During the Cold War the Norwegian Army planned to abandon Finnmark and halt the Soviets along the European route E06 highway at the choke point between the Lyngen fjord and the mountains. However, there were always great worries that the Soviets would also advance through Finland and the very sparsely defended extreme north of Sweden (north of Kiruna, south of Treriksröset) and attack the Lyngen position from the rear via Signaldalen.


The municipality is situated on the Lyngen peninsula, with the Lyngen fjord to the east and Ullsfjorden to the west. The municipal centre is the village of Lyngseidet, a pretty settlement on an isthmus that almost cuts the peninsula in the middle. Other villages include Furuflaten, which has various industries, and Svensby. Nord-Lenangen faces the open sea, and is largely a fishing village. The municipality has its own shipping company, operating the car ferries west to Breivikeidet in Tromsø and east to Olderdalen in Kåfjord meeting European route E6. There is also a road going south along the shore of the fjord connecting to the main E6 road, giving ferry-free access to the main road network.

The Lyngen peninsula is a very scenic and mountainous area, known as the Lyngen Alps, with the highest peaks in Troms county. The highest peak is Jiehkkevárri, reaching 1,833 metres (6,014 ft). Another prominent mountain is Store Lenangstind. The Strupbreen lies in this mountain range, northwest of Lyngseidet. The Lyngen Alps are presently being discovered by off-piste skiers from around the world.


Rv 91 road in Lyngen, May 2009.

Winters in Lyngen are long and snow-rich, but not very cold considering the very northerly latitude. Average 24-hr temperatures are below freezing from November to early April, with a January average of -4.5 °C (24 °F). May is cool, with an average of 5.5 °C (42 °F); summer temperatures usually arrives in June. July is the warmest month with 24-hr average of 12.5 °C (55 °F); August's average is 11.6 °C (53 °F) and October's is 3.5 °C (38 °F). The average annual precipitation varies from 500 millimetres (19.7 in) in Lyngseidet (half that of Tromsø) to 950 millimetres (37.4 in) in the northern part of the peninsula (Nord-Lenangen).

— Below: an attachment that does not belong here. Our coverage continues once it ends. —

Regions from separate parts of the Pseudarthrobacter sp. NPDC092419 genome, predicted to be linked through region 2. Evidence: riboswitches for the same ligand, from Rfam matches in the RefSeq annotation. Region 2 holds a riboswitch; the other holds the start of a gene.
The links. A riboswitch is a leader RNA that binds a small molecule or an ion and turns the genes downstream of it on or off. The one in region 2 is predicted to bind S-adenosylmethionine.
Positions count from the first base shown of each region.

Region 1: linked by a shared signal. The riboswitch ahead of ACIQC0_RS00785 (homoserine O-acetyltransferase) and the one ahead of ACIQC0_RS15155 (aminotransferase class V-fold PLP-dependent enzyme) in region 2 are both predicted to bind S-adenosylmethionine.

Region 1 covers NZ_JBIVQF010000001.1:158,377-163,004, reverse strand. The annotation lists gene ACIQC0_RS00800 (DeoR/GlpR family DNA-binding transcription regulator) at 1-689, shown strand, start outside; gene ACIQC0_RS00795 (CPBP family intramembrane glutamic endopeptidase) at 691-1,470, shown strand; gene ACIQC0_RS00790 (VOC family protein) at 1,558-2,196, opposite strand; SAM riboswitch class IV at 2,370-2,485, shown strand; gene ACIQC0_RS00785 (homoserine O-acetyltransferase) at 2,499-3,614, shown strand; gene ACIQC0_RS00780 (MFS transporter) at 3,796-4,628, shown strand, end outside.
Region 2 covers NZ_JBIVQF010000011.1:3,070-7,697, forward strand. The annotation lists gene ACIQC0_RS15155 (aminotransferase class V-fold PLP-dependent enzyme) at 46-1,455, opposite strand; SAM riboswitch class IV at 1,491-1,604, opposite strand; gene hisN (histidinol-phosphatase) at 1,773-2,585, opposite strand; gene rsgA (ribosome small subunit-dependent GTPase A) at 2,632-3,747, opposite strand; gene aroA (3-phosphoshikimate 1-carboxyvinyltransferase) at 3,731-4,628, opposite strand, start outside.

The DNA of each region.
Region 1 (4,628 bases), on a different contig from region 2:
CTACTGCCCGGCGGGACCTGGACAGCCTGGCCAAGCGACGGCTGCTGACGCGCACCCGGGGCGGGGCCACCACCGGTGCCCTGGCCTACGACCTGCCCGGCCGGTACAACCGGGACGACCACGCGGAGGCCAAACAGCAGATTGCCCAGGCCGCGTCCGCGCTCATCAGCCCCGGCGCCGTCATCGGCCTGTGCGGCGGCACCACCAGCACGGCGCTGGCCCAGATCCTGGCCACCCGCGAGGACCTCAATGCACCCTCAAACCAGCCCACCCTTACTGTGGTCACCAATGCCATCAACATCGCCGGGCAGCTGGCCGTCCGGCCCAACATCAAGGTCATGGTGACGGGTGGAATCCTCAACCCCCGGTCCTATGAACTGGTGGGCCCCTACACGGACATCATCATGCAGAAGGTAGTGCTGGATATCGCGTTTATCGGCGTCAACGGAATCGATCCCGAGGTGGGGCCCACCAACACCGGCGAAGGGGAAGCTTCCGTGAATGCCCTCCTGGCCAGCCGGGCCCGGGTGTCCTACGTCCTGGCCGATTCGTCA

Spring often sees much sunshine and is the driest season; average monthly precipitation is approximately 30 millimetres (1.2 in) from March to June, while October is the wettest month.[9] In the mountains of the Lyngen Alps, the average temperatures typically remain below freezing from October to May, and snow accumulation can exceed 5 metres (16.4 ft)


All municipalities in Norway, including Lyngen, are responsible for primary education (through 10th grade), outpatient health services, senior citizen services, unemployment and other social services, zoning, economic development, and municipal roads. The municipality is governed by a municipal council of elected representatives, which in turn elect a mayor.[10] The municipality falls under the Nord-Troms District Court and the Hålogaland Court of Appeal.

Municipal council

The municipal council (Kommunestyre) of Lyngen is made up of 19 representatives that are elected to four year terms. Currently, the party breakdown is as follows:[11]

Party Name Name in Norwegian Number of
 Labour PartyArbeiderpartiet5
 Progress PartyFremskrittspartiet1
 Conservative PartyHøyre3
 Christian Democratic PartyKristelig Folkeparti2
 Green PartyMiljøpartiet De Grønne1
 Centre PartySenterpartiet1
 Local ListsLokale lister6
Total number of members:19


  1. ^ "Navn på steder og personer: Innbyggjarnamn" (in Norwegian). Språkrådet. Retrieved .
  2. ^ Statistisk sentralbyrå (2018). "Table: 06913: Population 1 January and population changes during the calendar year (M)" (in Norwegian). Retrieved .
  3. ^ Statistisk sentralbyrå. "09280: Area of land and fresh water (km²) (M)" (in Norwegian). Retrieved .
  4. ^ Jukvam, Dag (1999). "Historisk oversikt over endringer i kommune- og fylkesinndelingen" (PDF) (in Norwegian). Statistisk sentralbyrå.
  5. ^ Rygh, Oluf (1911). Norske gaardnavne: Troms amt (in Norwegian) (17 ed.). Kristiania, Norge: W. C. Fabritius & sønners bogtrikkeri. p. 151.
  6. ^ "Troms kommunevåpen" (in Norwegian). Retrieved .
  7. ^ "Civic heraldry of Norway - Norske Kommunevåpen". Heraldry of the World. Retrieved .
  8. ^ "Lyngen kirke" (in Norwegian).
  9. ^ "Lyngen" (in Norwegian). Archived from the original on 2005-02-27.
  10. ^ Hansen, Tore, ed. (2016-05-12). "kommunestyre". Store norske leksikon (in Norwegian). Kunnskapsforlaget. Retrieved .
  11. ^ "Table: 04813: Members of the local councils, by party/electoral list at the Municipal Council election (M)" (in Norwegian). Statistics Norway.

External links